end of year crowd.jpgAny and everything is possible, save for a Mets no-hitter; I was convinced I’d see that this season as karmic recompense for the siege on the team’s health, and was denied it.  Today the Mets begin working on getting me what I want. The cruel fact of life is that, in order to get what I want, I have to get up and go to work. Gotta be a good soldier.
 
fan sign.jpgI like my job; I like the people there. But it sure isn’t baseball.
 
**
 
Section Five Twenty-Eight won’t shut down for the post- or off-season; there will certainly be fewer photos, but I’m certain that without necessarily having to apply the artifice of baseball to my random pandemic twiddlepoopings, the posts will be fluid reads.
 
That said, I do watch as much as I can of the post-season. I said I wouldn’t declare those loyalties until the teams were decided, and Minnesota has made it impossible for me to do that today. I’ll definitely be watching their game on Tuesday, as well as watching/reading/listening to any developments on the Mets front.
 
I imagine that much of my Mets commentary in the fall and winter months will be focused on dissecting the dissection of various team moves; I’m hot on this “we should be responsible fans” kick. If you’re new here I strongly urge you to visit the folks I’ve linked to in the blog roll on the right; I find that together they present a fine and balanced picture, easily understood and always fun to debate.
 
Let’s go Mets in 2010!

mr met.jpg
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Amusing:

I’m sure most Mets fans who troll the internet for some small speck of daylight have already seen Adam Rubin’s coverage of this year’s rookie hazing.  If you haven’t, click here.  Omir Santos is waaay too excited to be dressed up as the Boy Wonder.

Additionally, check out Jay Horwitz’s expression behind the tall-walking, stiff-upper-lip-having Ken Takahashi:

takahashi.JPGI’d be confused, too, Mr. Horwitz.

Now then: I point you to a snippet of Marty Noble’s coverage of yesterday’s game against the Marlins (W; 4-0). 

“Bobby Parnell was dressed as Goldilocks, though there is no record of
her having worn a beard and shades. Lance Broadway was a nurse. Josh
Thole wore long ears that stood erect; he was a Playboy bunny. Nick
Evans was Minnie Mouse — round ears, white polka dots on red and his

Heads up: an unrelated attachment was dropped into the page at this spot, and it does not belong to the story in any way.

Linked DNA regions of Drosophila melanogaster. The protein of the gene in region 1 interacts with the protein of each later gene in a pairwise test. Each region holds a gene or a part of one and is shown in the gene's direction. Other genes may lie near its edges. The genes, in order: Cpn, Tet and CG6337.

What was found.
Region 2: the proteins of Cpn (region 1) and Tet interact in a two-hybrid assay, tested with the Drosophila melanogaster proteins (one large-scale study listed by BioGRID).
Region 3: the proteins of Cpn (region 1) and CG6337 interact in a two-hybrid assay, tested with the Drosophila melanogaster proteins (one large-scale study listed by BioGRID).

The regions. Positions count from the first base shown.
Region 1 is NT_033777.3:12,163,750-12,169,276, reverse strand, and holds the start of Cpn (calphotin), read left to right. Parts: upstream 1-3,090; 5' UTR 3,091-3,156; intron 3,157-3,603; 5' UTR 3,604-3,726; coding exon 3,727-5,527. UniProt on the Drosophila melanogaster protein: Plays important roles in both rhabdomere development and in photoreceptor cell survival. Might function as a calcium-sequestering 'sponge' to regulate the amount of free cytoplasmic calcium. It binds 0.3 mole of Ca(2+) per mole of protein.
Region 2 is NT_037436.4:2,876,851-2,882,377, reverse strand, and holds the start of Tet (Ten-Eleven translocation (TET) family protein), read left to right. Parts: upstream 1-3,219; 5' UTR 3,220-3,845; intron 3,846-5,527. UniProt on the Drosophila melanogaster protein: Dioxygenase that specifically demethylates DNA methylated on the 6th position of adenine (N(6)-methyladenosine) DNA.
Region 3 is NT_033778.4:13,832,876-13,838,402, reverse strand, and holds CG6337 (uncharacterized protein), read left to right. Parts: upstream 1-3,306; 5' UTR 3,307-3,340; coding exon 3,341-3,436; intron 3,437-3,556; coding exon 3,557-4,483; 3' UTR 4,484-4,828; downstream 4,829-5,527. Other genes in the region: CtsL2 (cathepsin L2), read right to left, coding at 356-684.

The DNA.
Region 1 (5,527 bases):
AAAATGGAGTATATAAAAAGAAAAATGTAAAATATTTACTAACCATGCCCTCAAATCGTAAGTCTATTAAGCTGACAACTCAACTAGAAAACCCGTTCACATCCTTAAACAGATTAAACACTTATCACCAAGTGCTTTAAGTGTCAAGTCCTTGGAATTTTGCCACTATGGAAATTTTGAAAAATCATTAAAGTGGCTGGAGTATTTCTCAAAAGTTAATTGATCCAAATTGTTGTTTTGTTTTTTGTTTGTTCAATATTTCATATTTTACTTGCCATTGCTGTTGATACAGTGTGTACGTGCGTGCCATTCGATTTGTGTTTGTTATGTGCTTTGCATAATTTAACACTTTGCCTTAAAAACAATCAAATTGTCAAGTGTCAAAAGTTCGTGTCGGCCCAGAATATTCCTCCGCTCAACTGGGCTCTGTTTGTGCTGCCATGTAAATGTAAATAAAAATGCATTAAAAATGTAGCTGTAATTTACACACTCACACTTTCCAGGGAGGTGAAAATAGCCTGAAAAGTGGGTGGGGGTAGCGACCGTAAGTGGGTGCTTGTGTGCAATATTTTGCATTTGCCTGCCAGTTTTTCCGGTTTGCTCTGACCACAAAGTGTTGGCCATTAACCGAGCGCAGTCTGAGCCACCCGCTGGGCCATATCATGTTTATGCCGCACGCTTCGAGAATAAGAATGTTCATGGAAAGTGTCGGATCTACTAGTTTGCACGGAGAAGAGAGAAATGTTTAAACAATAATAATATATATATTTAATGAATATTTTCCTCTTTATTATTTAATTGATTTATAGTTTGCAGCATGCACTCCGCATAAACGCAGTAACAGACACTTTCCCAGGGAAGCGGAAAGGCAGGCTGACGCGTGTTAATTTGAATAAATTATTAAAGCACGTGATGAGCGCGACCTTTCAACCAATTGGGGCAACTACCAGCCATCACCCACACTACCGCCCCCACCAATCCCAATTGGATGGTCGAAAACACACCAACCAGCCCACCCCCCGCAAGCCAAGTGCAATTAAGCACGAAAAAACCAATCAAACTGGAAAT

own street shoes
. Tobi Stoner was a maid. Forty-year-old rookie Ken
Takahasi was a snake charmer with a boa. And Omir Santos was Robin…”

Emphasis mine.  Click here for the full read.

Now find the read from Rubin on who’s pictured in the hazing shot (it’s in the comments):

“left
to right, it’s Lance Broadway [check], Bobby Parnell [check], Tobi Stoner [check], physical
therapist John Zajac [extra], Daniel Murphy [extra], Josh Thole [check], with Omir Santos [check] in
front.”

Everybody who’s mentioned got a photo.  We even got some extras thrown in for good measure (John Zajac?).  What we don’t have is any confirmation that Nick Evans was dressed up as Minnie Mouse.

I’m thoroughly uninterested in seeing Nick Evans in cartoon mouse drag, but you have to admit it’s funny. First, the man can’t seem to buy a plate appearance, and now even cross-dressing and aping a completely different species can’t get him a humiliating photo. 

Perhaps the Mets sent him down to Triple-A Orlando and purchased Goofy’s contract.

“Their season is over.”

“It’s not over.”

“What are you talking about?  They’re out of it.”

“They’re not out of it.”

“Paul, they’re out of it.”

“They haven’t been mathematically eliminated.”

“…Yes, that’s true…

deserted stands.jpg…they haven’t been mathematically eliminated.”

Whether due to the weather or the emptiness of the ball park or the fact that I rode home alone the whole way–7 train to N train to R train–I felt pretty damned surly all last night and into the wee hours today.  My usual Mets batterymate was also not in attendance.  So the balance was shifted towards Yankee fans, with his seat taken by the girlfriend of the third member of our usual party.

It’s either too early or I’m too disinterested in rehashing the thought to make that clear.  Suffice it to say I sat next to two people who could give a damn about the game, and so I felt like a third wheel most of the time.  I didn’t know one could spend $300 on six months’ worth of a fan experience and still feel like a third wheel.

Maybe I just needed a second set of ribs.

deserted shake shack.jpgI walked up to the Blue Smoke counter and ordered, and so was in and out of the center field concourse within two minutes.  This is dangerous; if Mets games are to be this poorly-attended from here on out, I’ll need to do my damnedest to fill up before the game and stick to the beer, which is considerably less expensive.  Speaking of: